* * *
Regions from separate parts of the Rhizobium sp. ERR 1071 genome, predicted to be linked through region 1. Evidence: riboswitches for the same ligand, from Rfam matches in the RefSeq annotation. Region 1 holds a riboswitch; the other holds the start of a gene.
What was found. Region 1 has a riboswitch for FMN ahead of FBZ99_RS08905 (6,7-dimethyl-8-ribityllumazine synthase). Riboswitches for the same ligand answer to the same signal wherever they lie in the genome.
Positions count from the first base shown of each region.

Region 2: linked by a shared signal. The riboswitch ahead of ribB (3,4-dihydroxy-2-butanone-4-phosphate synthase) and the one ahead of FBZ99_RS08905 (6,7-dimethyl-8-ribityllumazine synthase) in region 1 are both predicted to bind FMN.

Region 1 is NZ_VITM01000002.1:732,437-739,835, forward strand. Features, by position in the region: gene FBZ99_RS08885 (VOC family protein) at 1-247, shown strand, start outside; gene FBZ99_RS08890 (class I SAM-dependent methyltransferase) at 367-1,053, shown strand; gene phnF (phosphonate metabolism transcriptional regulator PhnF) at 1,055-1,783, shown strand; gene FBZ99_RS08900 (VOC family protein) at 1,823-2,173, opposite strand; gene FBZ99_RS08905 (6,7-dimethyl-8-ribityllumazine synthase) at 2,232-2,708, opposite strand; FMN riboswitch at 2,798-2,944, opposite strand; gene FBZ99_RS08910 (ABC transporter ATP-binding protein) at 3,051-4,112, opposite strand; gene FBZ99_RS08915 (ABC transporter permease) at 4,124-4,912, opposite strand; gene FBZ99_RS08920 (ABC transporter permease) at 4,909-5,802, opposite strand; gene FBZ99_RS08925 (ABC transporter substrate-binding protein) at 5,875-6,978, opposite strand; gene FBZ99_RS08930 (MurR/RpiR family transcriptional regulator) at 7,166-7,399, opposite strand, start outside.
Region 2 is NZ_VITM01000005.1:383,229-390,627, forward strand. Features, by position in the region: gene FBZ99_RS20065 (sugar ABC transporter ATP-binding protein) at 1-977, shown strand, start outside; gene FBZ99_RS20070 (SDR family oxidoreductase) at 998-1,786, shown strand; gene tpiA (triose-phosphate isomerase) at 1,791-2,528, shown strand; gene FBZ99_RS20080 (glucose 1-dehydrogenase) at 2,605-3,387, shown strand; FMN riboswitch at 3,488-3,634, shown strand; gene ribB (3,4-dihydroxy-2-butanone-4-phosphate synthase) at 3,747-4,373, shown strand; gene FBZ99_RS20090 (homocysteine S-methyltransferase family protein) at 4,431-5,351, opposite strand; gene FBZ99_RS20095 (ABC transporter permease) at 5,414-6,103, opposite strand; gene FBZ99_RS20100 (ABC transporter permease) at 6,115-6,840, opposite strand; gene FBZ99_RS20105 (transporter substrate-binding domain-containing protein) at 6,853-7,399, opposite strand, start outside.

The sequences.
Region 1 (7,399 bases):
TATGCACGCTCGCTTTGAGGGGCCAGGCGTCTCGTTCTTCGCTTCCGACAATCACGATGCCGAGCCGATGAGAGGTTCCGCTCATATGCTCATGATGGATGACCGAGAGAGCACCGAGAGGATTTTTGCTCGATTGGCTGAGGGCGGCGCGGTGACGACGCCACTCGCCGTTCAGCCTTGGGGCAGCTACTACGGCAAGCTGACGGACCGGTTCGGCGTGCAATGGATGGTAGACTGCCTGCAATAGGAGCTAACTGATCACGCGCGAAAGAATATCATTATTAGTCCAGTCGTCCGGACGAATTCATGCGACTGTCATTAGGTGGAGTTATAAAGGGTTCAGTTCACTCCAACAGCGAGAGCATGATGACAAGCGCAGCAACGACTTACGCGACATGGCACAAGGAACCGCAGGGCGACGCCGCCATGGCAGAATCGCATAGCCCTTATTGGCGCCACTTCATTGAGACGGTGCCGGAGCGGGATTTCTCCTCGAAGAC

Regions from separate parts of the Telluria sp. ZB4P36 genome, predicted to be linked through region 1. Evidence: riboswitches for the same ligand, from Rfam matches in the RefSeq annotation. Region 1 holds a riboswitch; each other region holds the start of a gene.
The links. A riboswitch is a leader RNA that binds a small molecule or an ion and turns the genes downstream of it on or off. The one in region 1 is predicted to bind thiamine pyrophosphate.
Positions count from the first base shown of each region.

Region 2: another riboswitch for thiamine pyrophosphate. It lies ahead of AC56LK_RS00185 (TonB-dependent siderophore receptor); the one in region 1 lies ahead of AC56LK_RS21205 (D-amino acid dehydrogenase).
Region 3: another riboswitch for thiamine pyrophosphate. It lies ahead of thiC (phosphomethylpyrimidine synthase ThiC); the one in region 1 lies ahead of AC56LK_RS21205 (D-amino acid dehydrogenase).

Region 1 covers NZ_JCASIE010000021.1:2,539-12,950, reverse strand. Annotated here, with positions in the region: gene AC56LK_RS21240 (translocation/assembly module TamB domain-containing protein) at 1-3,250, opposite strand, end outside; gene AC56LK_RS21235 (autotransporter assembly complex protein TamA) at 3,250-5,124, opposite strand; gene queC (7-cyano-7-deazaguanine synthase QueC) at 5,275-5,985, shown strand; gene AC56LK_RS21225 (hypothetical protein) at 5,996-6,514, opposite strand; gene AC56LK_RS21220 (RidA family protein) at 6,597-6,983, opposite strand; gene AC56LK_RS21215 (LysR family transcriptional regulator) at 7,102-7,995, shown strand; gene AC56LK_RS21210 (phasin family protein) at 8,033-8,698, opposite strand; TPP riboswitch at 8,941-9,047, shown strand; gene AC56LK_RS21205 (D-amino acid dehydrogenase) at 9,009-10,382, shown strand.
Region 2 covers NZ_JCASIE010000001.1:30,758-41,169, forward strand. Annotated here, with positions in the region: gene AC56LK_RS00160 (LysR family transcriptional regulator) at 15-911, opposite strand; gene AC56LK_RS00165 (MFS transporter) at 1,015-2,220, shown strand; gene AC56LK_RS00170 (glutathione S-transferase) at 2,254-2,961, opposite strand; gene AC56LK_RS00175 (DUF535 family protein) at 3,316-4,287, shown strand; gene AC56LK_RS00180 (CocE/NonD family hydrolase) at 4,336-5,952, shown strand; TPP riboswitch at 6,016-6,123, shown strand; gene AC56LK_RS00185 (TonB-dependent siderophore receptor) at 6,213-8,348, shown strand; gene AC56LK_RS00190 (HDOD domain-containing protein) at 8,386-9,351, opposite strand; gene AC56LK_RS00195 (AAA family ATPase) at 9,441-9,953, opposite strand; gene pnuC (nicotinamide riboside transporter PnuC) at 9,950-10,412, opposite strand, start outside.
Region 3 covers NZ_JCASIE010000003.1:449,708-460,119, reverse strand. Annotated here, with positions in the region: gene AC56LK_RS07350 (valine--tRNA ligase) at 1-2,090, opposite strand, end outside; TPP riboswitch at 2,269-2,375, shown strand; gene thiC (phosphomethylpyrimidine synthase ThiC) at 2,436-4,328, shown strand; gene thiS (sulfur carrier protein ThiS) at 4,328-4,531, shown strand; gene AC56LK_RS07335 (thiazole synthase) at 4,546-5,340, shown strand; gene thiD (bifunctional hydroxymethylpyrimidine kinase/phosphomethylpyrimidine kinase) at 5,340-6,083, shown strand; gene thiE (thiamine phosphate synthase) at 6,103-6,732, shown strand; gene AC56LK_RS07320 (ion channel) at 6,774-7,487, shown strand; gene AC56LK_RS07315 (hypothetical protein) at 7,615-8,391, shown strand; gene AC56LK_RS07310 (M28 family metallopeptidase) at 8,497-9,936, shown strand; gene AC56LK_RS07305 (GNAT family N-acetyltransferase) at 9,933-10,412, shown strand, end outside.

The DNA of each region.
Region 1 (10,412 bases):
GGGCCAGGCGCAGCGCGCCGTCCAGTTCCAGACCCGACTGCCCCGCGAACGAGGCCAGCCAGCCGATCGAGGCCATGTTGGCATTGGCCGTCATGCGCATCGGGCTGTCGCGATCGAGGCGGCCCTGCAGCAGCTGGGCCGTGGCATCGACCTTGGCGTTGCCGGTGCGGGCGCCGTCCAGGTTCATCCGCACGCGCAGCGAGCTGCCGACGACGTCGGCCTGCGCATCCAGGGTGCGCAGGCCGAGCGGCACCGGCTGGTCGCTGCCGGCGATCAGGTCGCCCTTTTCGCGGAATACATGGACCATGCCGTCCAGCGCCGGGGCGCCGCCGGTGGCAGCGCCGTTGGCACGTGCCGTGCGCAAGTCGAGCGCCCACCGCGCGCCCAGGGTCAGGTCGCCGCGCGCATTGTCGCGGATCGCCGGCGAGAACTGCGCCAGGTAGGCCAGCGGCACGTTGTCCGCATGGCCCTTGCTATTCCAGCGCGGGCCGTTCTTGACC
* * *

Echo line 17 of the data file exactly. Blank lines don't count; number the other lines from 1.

Region 3 covers NZ_JCASIE010000003.1:449,708-460,119, reverse strand. Annotated here, with positions in the region: gene AC56LK_RS07350 (valine--tRNA ligase) at 1-2,090, opposite strand, end outside; TPP riboswitch at 2,269-2,375, shown strand; gene thiC (phosphomethylpyrimidine synthase ThiC) at 2,436-4,328, shown strand; gene thiS (sulfur carrier protein ThiS) at 4,328-4,531, shown strand; gene AC56LK_RS07335 (thiazole synthase) at 4,546-5,340, shown strand; gene thiD (bifunctional hydroxymethylpyrimidine kinase/phosphomethylpyrimidine kinase) at 5,340-6,083, shown strand; gene thiE (thiamine phosphate synthase) at 6,103-6,732, shown strand; gene AC56LK_RS07320 (ion channel) at 6,774-7,487, shown strand; gene AC56LK_RS07315 (hypothetical protein) at 7,615-8,391, shown strand; gene AC56LK_RS07310 (M28 family metallopeptidase) at 8,497-9,936, shown strand; gene AC56LK_RS07305 (GNAT family N-acetyltransferase) at 9,933-10,412, shown strand, end outside.